Tips, Tricks & Trends

My Dealership Charged Me A “Marketing Adjustment.” What’s That?

Dealerships will sometimes tack onto your car invoice some interesting fees. Mostly they’re vague charges that many experts have differing opinions about what they even are. In some cases, the dealership will have a hard time giving specific answers to questions like, “What is a dealer Marketing Adjustment?” 

Buying cars from places like CarsDirect, AutoWeb, and AutoVantage usually precludes you from things like Marketing Adjustment fees. These discount sites usually control how they market and advertise. New car dealers are an extension of the manufacturer.

What is a “Marketing Adjustment?”

FCA vehicles are seen at a dealership in Glenview, Illinois, the United States, on March 3, 2021. Fiat Chrysler Automobiles NV FCA raked in 29 million U.S. dollars in net income in 2020
Fiat Chrysler Automobiles | Getty

That changes things because manufacturers have different promotions and advertising they initiate. But because dealers are part of the dealer network they can pay a certain amount for these promotions. That’s what the Marketing Adjustment attempts to reconcile. 

The fee is an attempt to pass the marketing costs onto the buyer. They are legitimate costs of doing business. But it is the dealer’s cost of doing business, not the buyer’s. It is another cost like paying employees, building maintenance, and repaving, which are costs of doing business. That is why there is a cost factored into the vehicle’s invoice that pays for this as well as a tidy profit for the said dealer.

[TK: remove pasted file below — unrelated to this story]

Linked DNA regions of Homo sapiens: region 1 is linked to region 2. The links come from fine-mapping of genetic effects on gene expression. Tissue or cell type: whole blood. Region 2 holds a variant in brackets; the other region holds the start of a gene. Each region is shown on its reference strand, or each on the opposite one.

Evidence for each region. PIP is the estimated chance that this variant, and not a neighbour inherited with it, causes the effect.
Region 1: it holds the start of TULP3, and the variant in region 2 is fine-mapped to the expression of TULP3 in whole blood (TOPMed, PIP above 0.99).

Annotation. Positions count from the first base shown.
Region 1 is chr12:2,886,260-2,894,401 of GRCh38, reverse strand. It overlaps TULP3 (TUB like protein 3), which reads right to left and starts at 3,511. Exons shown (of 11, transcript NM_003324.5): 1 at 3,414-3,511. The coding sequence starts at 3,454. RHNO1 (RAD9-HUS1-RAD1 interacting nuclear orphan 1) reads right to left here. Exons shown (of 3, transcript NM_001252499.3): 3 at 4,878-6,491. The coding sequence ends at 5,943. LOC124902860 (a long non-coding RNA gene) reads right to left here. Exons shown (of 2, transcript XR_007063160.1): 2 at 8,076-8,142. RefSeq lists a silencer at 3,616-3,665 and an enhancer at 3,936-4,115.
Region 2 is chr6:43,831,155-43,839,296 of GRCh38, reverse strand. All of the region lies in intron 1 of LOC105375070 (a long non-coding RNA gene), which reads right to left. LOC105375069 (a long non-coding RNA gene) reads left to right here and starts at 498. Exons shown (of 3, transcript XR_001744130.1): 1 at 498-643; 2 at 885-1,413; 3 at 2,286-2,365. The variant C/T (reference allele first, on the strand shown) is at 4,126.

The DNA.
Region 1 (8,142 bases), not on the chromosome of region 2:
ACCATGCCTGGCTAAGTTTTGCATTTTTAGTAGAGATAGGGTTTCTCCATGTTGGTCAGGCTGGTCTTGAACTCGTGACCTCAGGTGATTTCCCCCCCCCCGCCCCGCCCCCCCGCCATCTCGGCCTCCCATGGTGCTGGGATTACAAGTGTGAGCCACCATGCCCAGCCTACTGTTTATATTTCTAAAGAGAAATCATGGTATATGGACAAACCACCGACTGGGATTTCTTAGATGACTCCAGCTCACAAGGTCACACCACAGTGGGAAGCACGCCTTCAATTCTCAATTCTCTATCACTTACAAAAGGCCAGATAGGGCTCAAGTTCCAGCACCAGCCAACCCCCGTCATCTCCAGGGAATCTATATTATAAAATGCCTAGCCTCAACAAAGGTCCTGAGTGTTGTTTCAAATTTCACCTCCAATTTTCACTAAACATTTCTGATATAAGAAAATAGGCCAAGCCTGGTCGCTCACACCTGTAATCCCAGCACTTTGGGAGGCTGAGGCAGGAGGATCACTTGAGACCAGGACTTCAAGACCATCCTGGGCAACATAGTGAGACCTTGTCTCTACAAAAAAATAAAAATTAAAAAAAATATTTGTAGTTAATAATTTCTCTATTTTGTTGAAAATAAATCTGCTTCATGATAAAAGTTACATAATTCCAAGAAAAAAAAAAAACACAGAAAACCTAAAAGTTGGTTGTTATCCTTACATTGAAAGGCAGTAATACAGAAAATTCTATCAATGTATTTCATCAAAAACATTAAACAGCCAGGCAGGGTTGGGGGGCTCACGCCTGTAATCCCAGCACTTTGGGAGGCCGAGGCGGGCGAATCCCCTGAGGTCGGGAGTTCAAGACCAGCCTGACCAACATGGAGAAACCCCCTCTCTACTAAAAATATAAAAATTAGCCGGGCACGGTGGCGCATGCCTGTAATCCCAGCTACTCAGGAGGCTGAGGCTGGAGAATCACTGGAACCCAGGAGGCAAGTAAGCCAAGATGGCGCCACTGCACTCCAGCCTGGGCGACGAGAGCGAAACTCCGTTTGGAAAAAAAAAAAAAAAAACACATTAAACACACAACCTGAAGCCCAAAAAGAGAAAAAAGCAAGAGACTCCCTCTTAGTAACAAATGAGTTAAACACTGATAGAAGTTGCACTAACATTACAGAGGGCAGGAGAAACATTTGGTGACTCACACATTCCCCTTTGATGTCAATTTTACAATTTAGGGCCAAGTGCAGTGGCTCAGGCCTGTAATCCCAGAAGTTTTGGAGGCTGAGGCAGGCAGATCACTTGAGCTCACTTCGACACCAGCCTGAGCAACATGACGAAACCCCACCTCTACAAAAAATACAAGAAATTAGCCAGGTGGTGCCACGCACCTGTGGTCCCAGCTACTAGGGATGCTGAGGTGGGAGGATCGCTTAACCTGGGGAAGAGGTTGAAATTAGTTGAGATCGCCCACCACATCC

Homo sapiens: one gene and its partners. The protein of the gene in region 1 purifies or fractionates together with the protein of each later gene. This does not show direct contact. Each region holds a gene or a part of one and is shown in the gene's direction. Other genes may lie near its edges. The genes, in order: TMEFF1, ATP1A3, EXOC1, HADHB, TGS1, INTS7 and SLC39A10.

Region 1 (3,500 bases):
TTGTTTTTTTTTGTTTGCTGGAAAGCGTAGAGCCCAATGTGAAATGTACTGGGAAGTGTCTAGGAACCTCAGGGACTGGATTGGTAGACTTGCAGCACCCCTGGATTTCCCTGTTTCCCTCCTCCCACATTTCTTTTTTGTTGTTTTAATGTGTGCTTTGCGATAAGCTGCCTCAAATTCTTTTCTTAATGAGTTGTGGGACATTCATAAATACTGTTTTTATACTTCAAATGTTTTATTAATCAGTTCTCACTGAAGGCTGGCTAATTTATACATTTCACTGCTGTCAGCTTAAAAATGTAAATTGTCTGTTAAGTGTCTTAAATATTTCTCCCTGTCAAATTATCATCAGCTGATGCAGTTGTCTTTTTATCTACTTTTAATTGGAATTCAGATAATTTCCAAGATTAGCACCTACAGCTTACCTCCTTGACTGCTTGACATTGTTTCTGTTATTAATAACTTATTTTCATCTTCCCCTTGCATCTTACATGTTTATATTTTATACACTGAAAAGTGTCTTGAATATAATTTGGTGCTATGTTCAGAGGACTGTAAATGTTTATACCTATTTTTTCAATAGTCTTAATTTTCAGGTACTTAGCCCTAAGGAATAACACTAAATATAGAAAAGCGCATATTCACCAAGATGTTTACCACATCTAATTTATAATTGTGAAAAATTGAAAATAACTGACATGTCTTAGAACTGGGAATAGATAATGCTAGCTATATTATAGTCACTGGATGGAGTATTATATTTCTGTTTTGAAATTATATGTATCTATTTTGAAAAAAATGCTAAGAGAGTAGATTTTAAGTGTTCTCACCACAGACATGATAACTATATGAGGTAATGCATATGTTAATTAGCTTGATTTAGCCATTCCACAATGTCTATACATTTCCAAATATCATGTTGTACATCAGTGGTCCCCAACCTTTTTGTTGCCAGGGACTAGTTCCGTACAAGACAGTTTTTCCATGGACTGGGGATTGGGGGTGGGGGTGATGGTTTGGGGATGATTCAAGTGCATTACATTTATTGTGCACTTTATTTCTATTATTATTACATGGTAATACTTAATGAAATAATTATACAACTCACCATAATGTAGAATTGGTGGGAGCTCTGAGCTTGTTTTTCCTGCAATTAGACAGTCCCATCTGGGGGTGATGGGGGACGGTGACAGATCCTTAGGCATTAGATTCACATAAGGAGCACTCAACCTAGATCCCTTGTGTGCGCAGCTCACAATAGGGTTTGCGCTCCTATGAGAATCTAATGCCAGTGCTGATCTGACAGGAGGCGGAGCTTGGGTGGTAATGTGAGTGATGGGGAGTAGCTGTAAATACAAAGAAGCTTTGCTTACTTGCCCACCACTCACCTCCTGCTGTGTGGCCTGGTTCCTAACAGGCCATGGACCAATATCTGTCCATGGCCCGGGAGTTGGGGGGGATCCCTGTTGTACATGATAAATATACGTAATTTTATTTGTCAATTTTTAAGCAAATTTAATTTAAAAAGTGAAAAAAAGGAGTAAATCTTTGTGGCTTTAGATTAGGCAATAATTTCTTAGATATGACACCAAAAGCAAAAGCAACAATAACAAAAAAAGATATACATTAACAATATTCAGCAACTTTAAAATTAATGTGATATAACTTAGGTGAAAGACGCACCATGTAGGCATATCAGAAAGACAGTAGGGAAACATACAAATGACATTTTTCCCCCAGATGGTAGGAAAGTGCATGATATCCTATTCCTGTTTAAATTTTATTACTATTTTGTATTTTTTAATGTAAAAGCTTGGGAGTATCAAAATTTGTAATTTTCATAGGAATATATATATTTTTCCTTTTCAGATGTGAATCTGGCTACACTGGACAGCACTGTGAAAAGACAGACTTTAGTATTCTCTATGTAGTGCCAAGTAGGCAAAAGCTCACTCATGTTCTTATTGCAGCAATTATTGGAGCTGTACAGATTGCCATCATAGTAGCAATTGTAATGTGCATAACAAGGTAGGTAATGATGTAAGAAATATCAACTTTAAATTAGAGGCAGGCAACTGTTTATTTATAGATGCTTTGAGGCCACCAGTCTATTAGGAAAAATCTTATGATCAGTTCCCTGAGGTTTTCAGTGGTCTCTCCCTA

Many dealers will balk at dropping this fee but some will cave. What the dealers charge varies wildly; from a couple of hundred dollars to over $1,000. Because it is a separate charge it leaves the impression you are getting the vehicle for a lower price than you actually are. The Marketing Adjustment and other fees like “Destination Charges,” and “Dealer Prep” are just added charges that should be factored into the price.

What you should pay attention to is the bottom line

That’s what you should be focused on anyway. Not the separate charges and fees but the bottom line. Have the dealer add up all of the charges and taxes and then work that price down. At the end that is what you’re really paying for your car or truck. Let the dealer figure out how it can reduce the price to an acceptable cost to you. And don’t look at it is only a few more dollars a month reflected in your car payments. It is still a legit amount you’re having to pay. 

A group of Ford trucks for sale on a car lot
A salesman talks to prospective buyers about a Ford 150 pickup truck | Getty

RELATED: My Dealer Charged Me An Advertising Charge. What Is That?

Another way to look at it is that dealers are the recipients of promotions and regional advertising. These promos tend to increase awareness, interest, and ultimately get converted into sales. So dealers get back whatever the manufacturer is charging them. 

Most dealers advertise right on your car

One more thing to keep in mind; most dealers advertise on your car. Some dealers attach chrome badges or dealer stickers on the trunk. And most all of them have dealer license plate frames you use until selling your car. And then the next person is likely to continue advertising with that frame. That should be worth more than whatever they’re trying to tack onto your bottom line. So stick to your guns and get the bottom line reduced.